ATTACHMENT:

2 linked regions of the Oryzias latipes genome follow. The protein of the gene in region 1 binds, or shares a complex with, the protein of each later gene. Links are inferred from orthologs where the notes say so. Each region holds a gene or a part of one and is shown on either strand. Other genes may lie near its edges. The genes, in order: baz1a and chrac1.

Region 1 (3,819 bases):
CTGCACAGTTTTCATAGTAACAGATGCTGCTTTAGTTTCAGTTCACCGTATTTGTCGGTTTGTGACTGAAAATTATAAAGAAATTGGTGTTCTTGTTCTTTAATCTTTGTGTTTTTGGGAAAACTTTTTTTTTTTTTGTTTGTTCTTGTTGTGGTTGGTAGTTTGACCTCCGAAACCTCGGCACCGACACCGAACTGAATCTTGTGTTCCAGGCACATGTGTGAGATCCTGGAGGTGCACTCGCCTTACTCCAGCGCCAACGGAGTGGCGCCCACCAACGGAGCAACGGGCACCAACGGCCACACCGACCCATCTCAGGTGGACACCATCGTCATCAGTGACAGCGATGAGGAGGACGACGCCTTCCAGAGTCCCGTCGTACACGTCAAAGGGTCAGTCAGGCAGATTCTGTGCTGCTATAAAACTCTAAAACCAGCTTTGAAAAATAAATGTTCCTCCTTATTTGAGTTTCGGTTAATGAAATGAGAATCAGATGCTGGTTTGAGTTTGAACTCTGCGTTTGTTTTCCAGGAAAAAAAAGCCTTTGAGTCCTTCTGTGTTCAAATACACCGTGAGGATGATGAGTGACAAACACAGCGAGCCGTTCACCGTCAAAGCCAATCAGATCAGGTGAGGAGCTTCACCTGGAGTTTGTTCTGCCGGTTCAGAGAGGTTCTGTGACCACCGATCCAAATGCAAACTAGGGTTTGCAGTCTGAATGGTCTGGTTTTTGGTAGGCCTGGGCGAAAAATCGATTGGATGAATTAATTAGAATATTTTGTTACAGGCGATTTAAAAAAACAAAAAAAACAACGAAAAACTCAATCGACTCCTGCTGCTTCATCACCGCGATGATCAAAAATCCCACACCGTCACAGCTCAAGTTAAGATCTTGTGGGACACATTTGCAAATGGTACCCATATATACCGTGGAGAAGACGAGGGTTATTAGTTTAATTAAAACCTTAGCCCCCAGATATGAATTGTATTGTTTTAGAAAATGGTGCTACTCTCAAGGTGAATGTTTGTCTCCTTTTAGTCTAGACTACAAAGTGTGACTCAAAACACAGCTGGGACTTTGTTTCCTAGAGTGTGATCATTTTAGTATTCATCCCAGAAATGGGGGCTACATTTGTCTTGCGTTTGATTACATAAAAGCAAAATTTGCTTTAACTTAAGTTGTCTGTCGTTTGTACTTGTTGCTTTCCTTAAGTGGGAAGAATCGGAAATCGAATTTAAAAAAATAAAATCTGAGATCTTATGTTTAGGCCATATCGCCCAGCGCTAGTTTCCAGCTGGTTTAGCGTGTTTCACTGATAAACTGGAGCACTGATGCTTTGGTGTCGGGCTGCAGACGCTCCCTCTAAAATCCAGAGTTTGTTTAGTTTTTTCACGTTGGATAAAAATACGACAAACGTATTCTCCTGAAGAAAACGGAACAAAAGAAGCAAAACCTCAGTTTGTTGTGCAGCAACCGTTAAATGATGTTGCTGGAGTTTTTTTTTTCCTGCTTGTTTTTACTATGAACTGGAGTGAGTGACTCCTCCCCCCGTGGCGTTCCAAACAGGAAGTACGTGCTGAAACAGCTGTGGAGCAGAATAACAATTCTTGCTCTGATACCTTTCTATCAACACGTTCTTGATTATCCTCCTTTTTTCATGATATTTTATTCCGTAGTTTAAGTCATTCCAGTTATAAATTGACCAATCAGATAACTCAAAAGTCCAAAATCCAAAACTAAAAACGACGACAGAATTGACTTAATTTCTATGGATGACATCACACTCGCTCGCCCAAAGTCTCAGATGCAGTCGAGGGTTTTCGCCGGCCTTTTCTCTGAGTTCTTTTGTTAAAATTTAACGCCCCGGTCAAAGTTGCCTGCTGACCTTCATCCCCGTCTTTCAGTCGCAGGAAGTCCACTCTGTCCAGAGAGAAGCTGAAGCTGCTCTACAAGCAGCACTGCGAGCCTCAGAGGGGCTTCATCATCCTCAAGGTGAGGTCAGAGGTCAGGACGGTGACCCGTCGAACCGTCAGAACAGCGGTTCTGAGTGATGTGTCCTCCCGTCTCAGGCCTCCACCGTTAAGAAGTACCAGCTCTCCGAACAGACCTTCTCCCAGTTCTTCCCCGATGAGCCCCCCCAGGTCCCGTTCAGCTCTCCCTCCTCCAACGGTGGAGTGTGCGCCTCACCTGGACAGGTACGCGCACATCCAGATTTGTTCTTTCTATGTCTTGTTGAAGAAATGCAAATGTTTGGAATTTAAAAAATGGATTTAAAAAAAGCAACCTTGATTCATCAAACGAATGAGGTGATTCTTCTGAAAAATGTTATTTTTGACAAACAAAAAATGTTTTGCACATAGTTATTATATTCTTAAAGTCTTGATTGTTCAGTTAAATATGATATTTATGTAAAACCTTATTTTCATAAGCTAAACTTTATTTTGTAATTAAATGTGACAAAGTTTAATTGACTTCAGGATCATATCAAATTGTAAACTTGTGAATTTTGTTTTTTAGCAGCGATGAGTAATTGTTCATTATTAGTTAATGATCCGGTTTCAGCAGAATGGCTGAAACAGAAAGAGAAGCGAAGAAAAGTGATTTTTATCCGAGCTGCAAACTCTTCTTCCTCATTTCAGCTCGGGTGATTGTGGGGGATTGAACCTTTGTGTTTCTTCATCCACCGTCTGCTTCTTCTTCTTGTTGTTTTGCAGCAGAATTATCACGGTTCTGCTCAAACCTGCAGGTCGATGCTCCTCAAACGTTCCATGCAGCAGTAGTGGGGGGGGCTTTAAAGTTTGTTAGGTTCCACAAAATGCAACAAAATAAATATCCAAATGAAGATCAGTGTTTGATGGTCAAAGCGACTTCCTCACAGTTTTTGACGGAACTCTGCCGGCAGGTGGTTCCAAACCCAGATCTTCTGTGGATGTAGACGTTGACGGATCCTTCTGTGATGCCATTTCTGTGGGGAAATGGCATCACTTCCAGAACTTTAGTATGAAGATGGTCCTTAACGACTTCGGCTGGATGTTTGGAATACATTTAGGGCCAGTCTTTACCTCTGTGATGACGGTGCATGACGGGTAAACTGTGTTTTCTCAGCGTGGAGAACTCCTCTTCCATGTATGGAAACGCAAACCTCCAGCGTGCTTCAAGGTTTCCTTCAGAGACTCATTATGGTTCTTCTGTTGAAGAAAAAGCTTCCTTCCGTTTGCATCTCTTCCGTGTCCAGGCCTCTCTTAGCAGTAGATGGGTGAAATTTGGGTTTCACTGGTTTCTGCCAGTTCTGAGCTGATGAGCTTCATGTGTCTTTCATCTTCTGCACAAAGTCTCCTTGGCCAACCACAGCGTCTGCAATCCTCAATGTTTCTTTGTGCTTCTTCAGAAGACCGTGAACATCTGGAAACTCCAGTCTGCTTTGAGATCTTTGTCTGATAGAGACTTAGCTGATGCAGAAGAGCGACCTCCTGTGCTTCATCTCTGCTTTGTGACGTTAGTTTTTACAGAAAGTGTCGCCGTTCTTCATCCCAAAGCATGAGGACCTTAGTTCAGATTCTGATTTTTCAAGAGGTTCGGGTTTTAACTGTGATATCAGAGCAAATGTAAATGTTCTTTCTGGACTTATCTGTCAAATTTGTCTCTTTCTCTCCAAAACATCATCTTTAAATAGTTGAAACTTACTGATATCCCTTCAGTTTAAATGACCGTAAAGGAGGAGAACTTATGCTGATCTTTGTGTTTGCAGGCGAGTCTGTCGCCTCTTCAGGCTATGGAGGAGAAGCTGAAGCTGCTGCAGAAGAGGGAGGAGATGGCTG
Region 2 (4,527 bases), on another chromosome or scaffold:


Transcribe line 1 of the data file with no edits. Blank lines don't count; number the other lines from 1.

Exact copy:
2 linked regions of the Oryzias latipes genome follow. The protein of the gene in region 1 binds, or shares a complex with, the protein of each later gene. Links are inferred from orthologs where the notes say so. Each region holds a gene or a part of one and is shown on either strand. Other genes may lie near its edges. The genes, in order: baz1a and chrac1.